GONZALES — When Sarah Eastridge was diagnosed with cystic fibrosis as a 4-month-old baby, her grandfather, a drummer in a swamp pop music band, decided to contribute what he could to help her live as long as possible — he organized a music festival to fund research to find a cure for the life-threatening condition.
Now in its 15th year, the Swamp Pop Music Festival, which kicked off Friday and ended Saturday night, raises about $100,000 each year to benefit the Cystic Fibrosis Foundation, said Erin Achberger, executive director of Cystic Fibrosis Foundation of Baton Rouge.
“I’m glad that my Poppa started it so I could grow up and have grandkids of my own,” said Eastridge, now 14 years old and a student at St. Amant High School.
Thanks to donations such as these, researchers are now “so close to discovering a cure,” said Eastridge’s mother, Aimee Webb.
The funding has enabled medical breakthroughs to come a long way from the 1950s, when a baby diagnosed with cystic fibrosis was not expected to live past age 10. Now, the median life expectancy is in the mid-30s, according to information from the Cystic Fibrosis Foundation.
Achberger said the event would never have been possible if not for its more than 200 volunteers.
“This is grassroots fundraising at its finest,” she said.
The two-day festival, held at the Lamar Dixon Expo Center in Gonzales, featured a jambalaya cook-off, a motorcycle poker run and seven swamp pop and zydeco bands: Cliff Nickens; Kenny Cornett & Killin Time; Tommy G & Stormy Weather; Kenny Fife & The Bac Trac Band; Junior LaCrosse & Sumtin Sneaky; Warren Storm, Willie Tee & Cypress with special guest Tommy McLain; and TK Huelin & GG Shinn.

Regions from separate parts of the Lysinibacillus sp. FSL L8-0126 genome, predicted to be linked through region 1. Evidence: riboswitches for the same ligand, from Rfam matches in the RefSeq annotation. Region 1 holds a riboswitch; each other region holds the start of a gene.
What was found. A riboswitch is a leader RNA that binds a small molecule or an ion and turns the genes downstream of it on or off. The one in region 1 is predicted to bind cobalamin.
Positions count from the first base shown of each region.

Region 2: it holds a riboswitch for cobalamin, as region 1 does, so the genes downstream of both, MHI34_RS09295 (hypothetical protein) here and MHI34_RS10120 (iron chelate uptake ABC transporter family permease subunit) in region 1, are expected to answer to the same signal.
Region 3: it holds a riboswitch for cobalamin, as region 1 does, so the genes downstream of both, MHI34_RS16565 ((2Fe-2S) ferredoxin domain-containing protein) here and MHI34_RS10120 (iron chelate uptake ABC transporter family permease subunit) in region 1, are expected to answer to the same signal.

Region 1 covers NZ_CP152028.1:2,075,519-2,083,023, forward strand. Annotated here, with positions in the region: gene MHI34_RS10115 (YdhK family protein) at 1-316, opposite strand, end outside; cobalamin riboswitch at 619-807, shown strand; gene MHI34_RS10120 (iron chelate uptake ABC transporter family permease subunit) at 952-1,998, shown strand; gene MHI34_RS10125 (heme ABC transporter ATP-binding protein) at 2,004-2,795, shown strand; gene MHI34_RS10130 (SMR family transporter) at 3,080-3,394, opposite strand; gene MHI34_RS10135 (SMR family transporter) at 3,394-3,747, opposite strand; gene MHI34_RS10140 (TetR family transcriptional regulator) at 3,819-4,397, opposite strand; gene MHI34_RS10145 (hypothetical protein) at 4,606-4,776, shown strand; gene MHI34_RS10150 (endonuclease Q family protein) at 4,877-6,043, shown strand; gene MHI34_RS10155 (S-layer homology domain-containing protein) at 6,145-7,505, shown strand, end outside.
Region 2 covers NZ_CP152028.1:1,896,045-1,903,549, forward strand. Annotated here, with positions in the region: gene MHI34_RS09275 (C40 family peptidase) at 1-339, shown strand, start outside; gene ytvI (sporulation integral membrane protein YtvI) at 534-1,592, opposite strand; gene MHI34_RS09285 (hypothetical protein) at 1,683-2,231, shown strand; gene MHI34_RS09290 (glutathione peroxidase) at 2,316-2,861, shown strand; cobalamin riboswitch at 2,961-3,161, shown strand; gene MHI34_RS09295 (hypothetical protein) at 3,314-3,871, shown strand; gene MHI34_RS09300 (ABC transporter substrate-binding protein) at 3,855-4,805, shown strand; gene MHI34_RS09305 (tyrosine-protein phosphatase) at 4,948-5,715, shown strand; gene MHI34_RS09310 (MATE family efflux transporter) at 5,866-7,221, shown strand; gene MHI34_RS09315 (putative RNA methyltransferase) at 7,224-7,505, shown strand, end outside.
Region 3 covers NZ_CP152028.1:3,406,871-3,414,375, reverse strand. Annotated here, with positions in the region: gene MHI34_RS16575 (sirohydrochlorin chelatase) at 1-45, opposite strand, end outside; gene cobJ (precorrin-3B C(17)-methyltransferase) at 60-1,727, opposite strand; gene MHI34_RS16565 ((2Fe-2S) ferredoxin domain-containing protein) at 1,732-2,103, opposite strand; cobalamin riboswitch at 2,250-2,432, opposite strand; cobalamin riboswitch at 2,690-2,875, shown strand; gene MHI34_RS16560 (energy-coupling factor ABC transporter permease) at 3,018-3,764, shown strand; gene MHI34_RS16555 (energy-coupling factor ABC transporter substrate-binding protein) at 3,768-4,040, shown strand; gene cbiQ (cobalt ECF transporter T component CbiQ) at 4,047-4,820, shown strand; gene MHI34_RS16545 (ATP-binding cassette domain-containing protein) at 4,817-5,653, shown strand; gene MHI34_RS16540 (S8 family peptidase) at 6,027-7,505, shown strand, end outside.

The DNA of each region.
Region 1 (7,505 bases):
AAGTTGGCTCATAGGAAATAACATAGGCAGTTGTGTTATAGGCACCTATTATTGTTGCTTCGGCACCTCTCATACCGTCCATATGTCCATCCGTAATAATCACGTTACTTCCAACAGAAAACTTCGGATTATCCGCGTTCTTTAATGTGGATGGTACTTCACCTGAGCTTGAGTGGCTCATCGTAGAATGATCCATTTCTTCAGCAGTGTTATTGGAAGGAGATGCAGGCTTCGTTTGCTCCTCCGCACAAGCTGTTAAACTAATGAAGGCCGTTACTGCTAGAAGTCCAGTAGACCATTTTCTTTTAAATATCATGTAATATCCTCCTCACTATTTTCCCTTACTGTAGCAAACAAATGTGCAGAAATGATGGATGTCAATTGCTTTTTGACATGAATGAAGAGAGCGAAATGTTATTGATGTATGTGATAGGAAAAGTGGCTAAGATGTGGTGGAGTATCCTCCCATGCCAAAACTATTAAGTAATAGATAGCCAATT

People of all ages came from all over Louisiana to enjoy the music and dance.
“It’s nice because there’s really no places to go to listen to this type of music without smoke, and here, the kids can get into it too,” said Cindy Guillott, 53, of New Iberia.
The History Channel’s “Swamp People” cast members Austyn Yoches, 21, and Blake McDonald, 25, sat at a table meeting fans, signing autographs and selling merchandise to benefit the cause.
“This music is some good stuff,” Yoches said.
“When you raised on this music, ain’t got no choice but to love it. Makes you want to tap your toes.”
The three-hour jambalaya cook-off was a popular event, attracting more than 80 entrants who each paid $150 to compete for the title of the best.
After being judged, their jambalaya was then sold at a booth to raise more money.
Even though all competitors were distributed the same ingredients, “no two jambalayas are ever going to be the same,” said Wally Taillon, president of the Jambalaya Festival Association, which organized the cook-off.
Two-time jambalaya world champion Tee Wayne Abshire, who runs a Cajun catering company in St. Amant, said the trick was in the seasoning and the timing, especially in cooking the rice and the onions. He said he thought his 11-year-old son and 14-year-old daughter, who formed
a competing team against him, had outdone him in Saturday’s competition. “It feels good because he’s got two world titles, so
it’s cool,” said his daughter, Mary Abshire.